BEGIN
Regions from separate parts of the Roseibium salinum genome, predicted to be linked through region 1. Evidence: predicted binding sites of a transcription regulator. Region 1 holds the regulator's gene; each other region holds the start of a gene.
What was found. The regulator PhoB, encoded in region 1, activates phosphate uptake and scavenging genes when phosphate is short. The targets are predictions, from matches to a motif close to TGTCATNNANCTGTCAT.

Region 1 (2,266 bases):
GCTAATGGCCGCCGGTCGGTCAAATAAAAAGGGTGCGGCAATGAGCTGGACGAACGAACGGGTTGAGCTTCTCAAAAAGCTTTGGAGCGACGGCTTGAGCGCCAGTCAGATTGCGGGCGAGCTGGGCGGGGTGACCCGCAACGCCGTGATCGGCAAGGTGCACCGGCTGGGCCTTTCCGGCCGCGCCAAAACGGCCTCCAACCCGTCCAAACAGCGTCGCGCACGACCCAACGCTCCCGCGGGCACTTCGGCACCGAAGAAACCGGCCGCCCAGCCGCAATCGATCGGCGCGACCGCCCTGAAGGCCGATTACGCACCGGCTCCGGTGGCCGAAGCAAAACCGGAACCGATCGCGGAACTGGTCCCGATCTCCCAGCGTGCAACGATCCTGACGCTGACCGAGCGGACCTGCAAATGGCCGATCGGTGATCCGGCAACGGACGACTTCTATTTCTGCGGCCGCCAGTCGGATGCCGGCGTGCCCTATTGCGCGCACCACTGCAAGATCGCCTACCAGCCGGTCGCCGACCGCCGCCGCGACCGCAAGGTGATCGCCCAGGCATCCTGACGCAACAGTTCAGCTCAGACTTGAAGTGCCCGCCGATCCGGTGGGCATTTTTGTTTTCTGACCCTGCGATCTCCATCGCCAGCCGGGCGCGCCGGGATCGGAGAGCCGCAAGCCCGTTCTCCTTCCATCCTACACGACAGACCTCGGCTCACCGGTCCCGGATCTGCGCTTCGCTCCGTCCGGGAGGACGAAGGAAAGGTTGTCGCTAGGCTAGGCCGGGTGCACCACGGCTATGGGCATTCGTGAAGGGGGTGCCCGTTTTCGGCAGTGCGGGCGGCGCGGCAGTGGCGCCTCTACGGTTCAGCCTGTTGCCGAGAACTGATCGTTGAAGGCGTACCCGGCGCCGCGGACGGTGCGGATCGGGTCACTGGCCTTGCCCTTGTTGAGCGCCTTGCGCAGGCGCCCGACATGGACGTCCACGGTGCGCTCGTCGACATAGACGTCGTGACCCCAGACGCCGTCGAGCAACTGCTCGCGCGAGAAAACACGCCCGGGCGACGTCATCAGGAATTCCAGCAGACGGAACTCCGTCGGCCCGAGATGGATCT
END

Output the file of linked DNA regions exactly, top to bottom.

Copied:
Regions from separate parts of the Roseibium salinum genome, predicted to be linked through region 1. Evidence: predicted binding sites of a transcription regulator. Region 1 holds the regulator's gene; each other region holds the start of a gene.
What was found. The regulator PhoB, encoded in region 1, activates phosphate uptake and scavenging genes when phosphate is short. The targets are predictions, from matches to a motif close to TGTCATNNANCTGTCAT.

Region 1 (2,266 bases):
GCTAATGGCCGCCGGTCGGTCAAATAAAAAGGGTGCGGCAATGAGCTGGACGAACGAACGGGTTGAGCTTCTCAAAAAGCTTTGGAGCGACGGCTTGAGCGCCAGTCAGATTGCGGGCGAGCTGGGCGGGGTGACCCGCAACGCCGTGATCGGCAAGGTGCACCGGCTGGGCCTTTCCGGCCGCGCCAAAACGGCCTCCAACCCGTCCAAACAGCGTCGCGCACGACCCAACGCTCCCGCGGGCACTTCGGCACCGAAGAAACCGGCCGCCCAGCCGCAATCGATCGGCGCGACCGCCCTGAAGGCCGATTACGCACCGGCTCCGGTGGCCGAAGCAAAACCGGAACCGATCGCGGAACTGGTCCCGATCTCCCAGCGTGCAACGATCCTGACGCTGACCGAGCGGACCTGCAAATGGCCGATCGGTGATCCGGCAACGGACGACTTCTATTTCTGCGGCCGCCAGTCGGATGCCGGCGTGCCCTATTGCGCGCACCACTGCAAGATCGCCTACCAGCCGGTCGCCGACCGCCGCCGCGACCGCAAGGTGATCGCCCAGGCATCCTGACGCAACAGTTCAGCTCAGACTTGAAGTGCCCGCCGATCCGGTGGGCATTTTTGTTTTCTGACCCTGCGATCTCCATCGCCAGCCGGGCGCGCCGGGATCGGAGAGCCGCAAGCCCGTTCTCCTTCCATCCTACACGACAGACCTCGGCTCACCGGTCCCGGATCTGCGCTTCGCTCCGTCCGGGAGGACGAAGGAAAGGTTGTCGCTAGGCTAGGCCGGGTGCACCACGGCTATGGGCATTCGTGAAGGGGGTGCCCGTTTTCGGCAGTGCGGGCGGCGCGGCAGTGGCGCCTCTACGGTTCAGCCTGTTGCCGAGAACTGATCGTTGAAGGCGTACCCGGCGCCGCGGACGGTGCGGATCGGGTCACTGGCCTTGCCCTTGTTGAGCGCCTTGCGCAGGCGCCCGACATGGACGTCCACGGTGCGCTCGTCGACATAGACGTCGTGACCCCAGACGCCGTCGAGCAACTGCTCGCGCGAGAAAACACGCCCGGGCGACGTCATCAGGAATTCCAGCAGACGGAACTCCGTCGGCCCGAGATGGATCT